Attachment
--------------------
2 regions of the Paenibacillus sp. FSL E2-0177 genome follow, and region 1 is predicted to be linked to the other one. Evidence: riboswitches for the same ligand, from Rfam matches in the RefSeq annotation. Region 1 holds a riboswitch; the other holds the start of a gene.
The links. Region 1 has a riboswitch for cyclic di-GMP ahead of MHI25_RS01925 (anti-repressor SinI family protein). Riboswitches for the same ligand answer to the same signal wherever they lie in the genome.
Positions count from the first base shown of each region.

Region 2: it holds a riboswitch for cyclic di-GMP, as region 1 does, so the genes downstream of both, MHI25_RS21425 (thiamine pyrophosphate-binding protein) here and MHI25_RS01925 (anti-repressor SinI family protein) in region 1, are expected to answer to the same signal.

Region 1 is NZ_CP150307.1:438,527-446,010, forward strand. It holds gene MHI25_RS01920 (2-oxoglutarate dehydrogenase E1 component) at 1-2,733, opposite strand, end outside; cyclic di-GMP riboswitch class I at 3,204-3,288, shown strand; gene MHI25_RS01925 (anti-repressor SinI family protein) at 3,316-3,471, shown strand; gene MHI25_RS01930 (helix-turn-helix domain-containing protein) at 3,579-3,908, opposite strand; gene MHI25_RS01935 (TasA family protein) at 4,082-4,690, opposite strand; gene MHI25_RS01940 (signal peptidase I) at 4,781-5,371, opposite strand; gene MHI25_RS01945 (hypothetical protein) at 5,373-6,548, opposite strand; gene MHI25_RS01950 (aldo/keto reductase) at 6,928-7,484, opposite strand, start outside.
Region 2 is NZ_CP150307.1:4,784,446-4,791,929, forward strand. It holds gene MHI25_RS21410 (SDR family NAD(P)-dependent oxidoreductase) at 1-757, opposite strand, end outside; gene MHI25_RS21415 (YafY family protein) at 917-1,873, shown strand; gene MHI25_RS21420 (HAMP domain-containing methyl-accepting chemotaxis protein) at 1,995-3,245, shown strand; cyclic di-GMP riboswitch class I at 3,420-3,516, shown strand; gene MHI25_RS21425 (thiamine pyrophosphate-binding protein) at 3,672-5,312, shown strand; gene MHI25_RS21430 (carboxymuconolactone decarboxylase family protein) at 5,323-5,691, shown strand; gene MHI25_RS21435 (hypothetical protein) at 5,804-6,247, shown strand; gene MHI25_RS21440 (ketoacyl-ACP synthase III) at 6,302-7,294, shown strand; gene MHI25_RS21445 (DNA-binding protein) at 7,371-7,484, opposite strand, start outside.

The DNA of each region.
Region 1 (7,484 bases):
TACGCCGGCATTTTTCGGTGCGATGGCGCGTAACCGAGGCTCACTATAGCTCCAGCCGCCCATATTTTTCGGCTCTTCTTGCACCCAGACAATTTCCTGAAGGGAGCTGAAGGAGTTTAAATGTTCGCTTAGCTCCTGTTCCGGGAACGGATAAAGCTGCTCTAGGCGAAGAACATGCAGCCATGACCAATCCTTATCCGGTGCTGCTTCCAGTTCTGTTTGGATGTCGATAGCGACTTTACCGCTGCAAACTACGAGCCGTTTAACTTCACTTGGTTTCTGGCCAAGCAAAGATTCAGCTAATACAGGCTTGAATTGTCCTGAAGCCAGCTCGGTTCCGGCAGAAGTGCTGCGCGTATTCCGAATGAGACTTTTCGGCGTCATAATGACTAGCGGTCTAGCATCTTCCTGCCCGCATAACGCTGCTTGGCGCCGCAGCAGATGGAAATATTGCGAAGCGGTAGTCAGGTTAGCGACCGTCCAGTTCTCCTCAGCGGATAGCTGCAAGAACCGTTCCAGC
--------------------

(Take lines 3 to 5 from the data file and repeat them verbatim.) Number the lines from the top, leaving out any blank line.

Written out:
Positions count from the first base shown of each region.

Region 2: it holds a riboswitch for cyclic di-GMP, as region 1 does, so the genes downstream of both, MHI25_RS21425 (thiamine pyrophosphate-binding protein) here and MHI25_RS01925 (anti-repressor SinI family protein) in region 1, are expected to answer to the same signal.

Region 1 is NZ_CP150307.1:438,527-446,010, forward strand. It holds gene MHI25_RS01920 (2-oxoglutarate dehydrogenase E1 component) at 1-2,733, opposite strand, end outside; cyclic di-GMP riboswitch class I at 3,204-3,288, shown strand; gene MHI25_RS01925 (anti-repressor SinI family protein) at 3,316-3,471, shown strand; gene MHI25_RS01930 (helix-turn-helix domain-containing protein) at 3,579-3,908, opposite strand; gene MHI25_RS01935 (TasA family protein) at 4,082-4,690, opposite strand; gene MHI25_RS01940 (signal peptidase I) at 4,781-5,371, opposite strand; gene MHI25_RS01945 (hypothetical protein) at 5,373-6,548, opposite strand; gene MHI25_RS01950 (aldo/keto reductase) at 6,928-7,484, opposite strand, start outside.